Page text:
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Sharing the power of the crowd

Date:
October 24, 2013
Source:
McGill University
Summary:
Over the past three years, 300,000 gamers have helped scientists with genomic research by playing Phylo, an online puzzle game. Now the developers of the game are making this crowd of players available to scientists around the globe. The idea is to put human talent to work to improve on what is already being done by computers in the field of comparative genomics.

Since Phylo was launched three years ago, players who range from teenagers to seniors have suggested solutions for over 4,000 puzzles based on genomic data.
Credit: McGill University

Over the past three years, 300,000 gamers have helped scientists with genomic research by playing Phylo, an online puzzle game. Now Jérôme Waldispühl, the McGill computer science professor and his colleagues, who developed the game are making this crowd of players available to scientists around the globe. The idea is to put human talent to work to improve on what is already being done by computers in the field of comparative genomics.

Phylo is a cross between Tetris, Rubik's cube and an old-fashioned sliding-tile puzzle game. As gamers line up coloured rectangles that represent real genetic material (in the form of DNA sequences), they are helping to pinpoint the genetic anomalies that may be the key to a range of diseases that include diabetes, breast cancer and retinoblastoma (the most common form of malignant tumour in the eyes of children). Since it was first launched, players who range from teenagers to seniors have suggested solutions for over 4,000 puzzles based on genomic data that has already been gathered. Now these gamers will be put to use helping scientists with a whole new range of research.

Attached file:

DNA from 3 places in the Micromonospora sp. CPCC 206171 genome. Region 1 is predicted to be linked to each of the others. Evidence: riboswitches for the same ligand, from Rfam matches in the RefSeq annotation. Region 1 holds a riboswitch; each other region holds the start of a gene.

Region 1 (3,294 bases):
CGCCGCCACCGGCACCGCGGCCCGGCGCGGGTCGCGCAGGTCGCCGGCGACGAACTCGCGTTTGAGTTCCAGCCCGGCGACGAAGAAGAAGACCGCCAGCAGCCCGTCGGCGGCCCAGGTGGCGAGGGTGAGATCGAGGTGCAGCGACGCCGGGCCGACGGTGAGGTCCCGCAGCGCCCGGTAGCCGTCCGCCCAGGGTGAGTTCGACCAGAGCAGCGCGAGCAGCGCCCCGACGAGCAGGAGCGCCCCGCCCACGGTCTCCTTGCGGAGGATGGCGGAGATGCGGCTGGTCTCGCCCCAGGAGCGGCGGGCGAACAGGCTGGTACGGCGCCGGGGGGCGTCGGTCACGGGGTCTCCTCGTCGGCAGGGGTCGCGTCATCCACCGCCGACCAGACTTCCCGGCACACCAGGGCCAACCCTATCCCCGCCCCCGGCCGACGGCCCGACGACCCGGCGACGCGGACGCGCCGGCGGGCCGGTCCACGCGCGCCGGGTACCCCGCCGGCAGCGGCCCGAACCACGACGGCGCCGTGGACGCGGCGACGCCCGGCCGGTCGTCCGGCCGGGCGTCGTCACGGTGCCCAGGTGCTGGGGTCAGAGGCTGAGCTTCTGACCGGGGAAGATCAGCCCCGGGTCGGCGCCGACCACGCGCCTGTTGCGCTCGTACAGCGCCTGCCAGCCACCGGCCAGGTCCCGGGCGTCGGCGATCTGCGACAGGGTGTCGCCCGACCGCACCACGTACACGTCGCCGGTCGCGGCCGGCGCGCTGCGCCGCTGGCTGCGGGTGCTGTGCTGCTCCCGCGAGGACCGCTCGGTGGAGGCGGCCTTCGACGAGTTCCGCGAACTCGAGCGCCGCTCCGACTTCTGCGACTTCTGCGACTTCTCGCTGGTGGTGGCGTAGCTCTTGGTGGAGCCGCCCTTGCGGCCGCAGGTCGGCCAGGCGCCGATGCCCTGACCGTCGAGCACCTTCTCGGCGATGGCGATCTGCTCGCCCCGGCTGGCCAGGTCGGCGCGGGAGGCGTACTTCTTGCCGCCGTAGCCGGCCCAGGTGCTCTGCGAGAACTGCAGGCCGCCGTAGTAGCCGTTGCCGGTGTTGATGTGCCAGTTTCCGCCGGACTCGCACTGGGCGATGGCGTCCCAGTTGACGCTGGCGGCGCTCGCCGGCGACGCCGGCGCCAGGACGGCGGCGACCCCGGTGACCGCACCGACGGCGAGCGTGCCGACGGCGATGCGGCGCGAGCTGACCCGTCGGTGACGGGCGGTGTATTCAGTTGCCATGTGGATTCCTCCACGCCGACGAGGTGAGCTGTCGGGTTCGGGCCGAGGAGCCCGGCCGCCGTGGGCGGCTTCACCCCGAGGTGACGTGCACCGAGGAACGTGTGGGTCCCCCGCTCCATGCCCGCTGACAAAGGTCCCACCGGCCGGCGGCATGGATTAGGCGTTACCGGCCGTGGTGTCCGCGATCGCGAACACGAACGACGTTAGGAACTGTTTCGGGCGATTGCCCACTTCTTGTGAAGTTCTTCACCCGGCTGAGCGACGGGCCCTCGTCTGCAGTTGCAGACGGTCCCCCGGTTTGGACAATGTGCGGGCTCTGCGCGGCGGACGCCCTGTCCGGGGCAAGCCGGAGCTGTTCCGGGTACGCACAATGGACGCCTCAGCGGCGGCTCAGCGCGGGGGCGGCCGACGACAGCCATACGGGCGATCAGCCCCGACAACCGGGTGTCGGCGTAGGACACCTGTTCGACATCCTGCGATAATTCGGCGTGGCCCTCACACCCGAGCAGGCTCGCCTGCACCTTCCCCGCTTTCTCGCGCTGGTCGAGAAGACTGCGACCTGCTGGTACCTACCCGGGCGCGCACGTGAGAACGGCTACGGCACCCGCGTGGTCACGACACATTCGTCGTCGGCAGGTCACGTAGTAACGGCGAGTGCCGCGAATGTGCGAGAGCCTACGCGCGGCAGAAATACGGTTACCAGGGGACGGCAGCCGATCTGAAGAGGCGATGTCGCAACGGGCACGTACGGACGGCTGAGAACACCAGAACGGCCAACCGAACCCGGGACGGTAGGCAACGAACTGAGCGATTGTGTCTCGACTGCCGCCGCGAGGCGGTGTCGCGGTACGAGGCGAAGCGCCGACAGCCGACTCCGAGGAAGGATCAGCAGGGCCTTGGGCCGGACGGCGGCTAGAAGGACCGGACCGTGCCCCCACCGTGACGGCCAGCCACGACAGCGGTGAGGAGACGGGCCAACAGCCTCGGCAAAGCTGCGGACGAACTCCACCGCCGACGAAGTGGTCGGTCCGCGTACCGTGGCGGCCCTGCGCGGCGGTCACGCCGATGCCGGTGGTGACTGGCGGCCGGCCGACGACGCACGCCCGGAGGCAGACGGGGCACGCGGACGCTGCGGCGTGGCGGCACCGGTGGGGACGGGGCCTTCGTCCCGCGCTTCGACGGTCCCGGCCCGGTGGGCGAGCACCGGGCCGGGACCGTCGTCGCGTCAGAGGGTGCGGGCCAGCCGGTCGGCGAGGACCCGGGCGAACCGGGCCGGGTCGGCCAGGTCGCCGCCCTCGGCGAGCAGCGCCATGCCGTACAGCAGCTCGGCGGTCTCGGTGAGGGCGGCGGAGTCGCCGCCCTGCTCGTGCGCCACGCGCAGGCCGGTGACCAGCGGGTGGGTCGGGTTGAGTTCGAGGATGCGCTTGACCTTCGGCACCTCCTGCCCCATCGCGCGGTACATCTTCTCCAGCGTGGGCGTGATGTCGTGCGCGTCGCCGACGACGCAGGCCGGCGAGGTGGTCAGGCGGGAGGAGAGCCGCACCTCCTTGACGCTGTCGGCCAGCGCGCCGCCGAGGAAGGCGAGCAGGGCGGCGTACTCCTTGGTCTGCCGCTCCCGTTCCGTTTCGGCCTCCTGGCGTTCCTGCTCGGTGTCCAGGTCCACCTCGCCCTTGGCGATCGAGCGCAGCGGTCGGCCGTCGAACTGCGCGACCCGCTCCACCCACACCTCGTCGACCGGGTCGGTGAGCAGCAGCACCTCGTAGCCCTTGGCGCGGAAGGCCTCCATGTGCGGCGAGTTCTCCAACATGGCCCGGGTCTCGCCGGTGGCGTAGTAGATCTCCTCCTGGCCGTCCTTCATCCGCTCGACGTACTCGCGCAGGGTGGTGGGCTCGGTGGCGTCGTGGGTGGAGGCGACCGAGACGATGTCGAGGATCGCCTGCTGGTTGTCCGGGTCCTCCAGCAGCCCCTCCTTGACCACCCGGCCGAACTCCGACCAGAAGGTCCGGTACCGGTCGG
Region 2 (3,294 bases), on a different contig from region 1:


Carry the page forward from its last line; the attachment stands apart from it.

Waldispühl and his colleagues are hoping that along with providing solutions to genomic problems, this process will also help to promote a better general understanding of scientific research. "Playing a game helps lower the barriers that sometimes exist between scientists and the population in general," says Waldispühl. "Since we launched Phylo, what I've most enjoyed are the conversations I've had with people who are interested in science and want to know more about the research. Our goal now is to connect thousands of scientists around the globe with hundreds of thousands of gamers."

Waldispühl and his colleagues have already fielded inquiries from scientists working on viral bioinformatics at the University of Victoria. And they hope soon to hear from many others. Phylo is already available in 10 languages, including German, Russian, Chinese and Hebrew, and a future goal is to translate the website into Japanese, Arabic and Italian.

To access the game online, go to: http://phylo.cs.mcgill.ca/


Story Source:

The above story is based on materials provided by McGill University. Note: Materials may be edited for content and length.


Journal Reference:

  1. Daniel Kwak, Alfred Kam, David Becerra, Qikuan Zhou, Adam Hops, Eleyine Zarour, Arthur Kam, Luis Sarmenta, Mathieu Blanchette, Jérôme Waldispühl. Open-Phylo: a customizable crowd-computing platform for multiple sequence alignment. Genome Biology, 2013; 14 (10): R116 DOI: 10.1186/gb-2013-14-10-r116

Cite This Page:

McGill University. "Sharing the power of the crowd." ScienceDaily. ScienceDaily, 24 October 2013. <www.sciencedaily.com/releases/2013/10/131024121304.htm>.
McGill University. (2013, October 24). Sharing the power of the crowd. ScienceDaily. Retrieved August 20, 2014 from www.sciencedaily.com/releases/2013/10/131024121304.htm
McGill University. "Sharing the power of the crowd." ScienceDaily. www.sciencedaily.com/releases/2013/10/131024121304.htm (accessed August 20, 2014).

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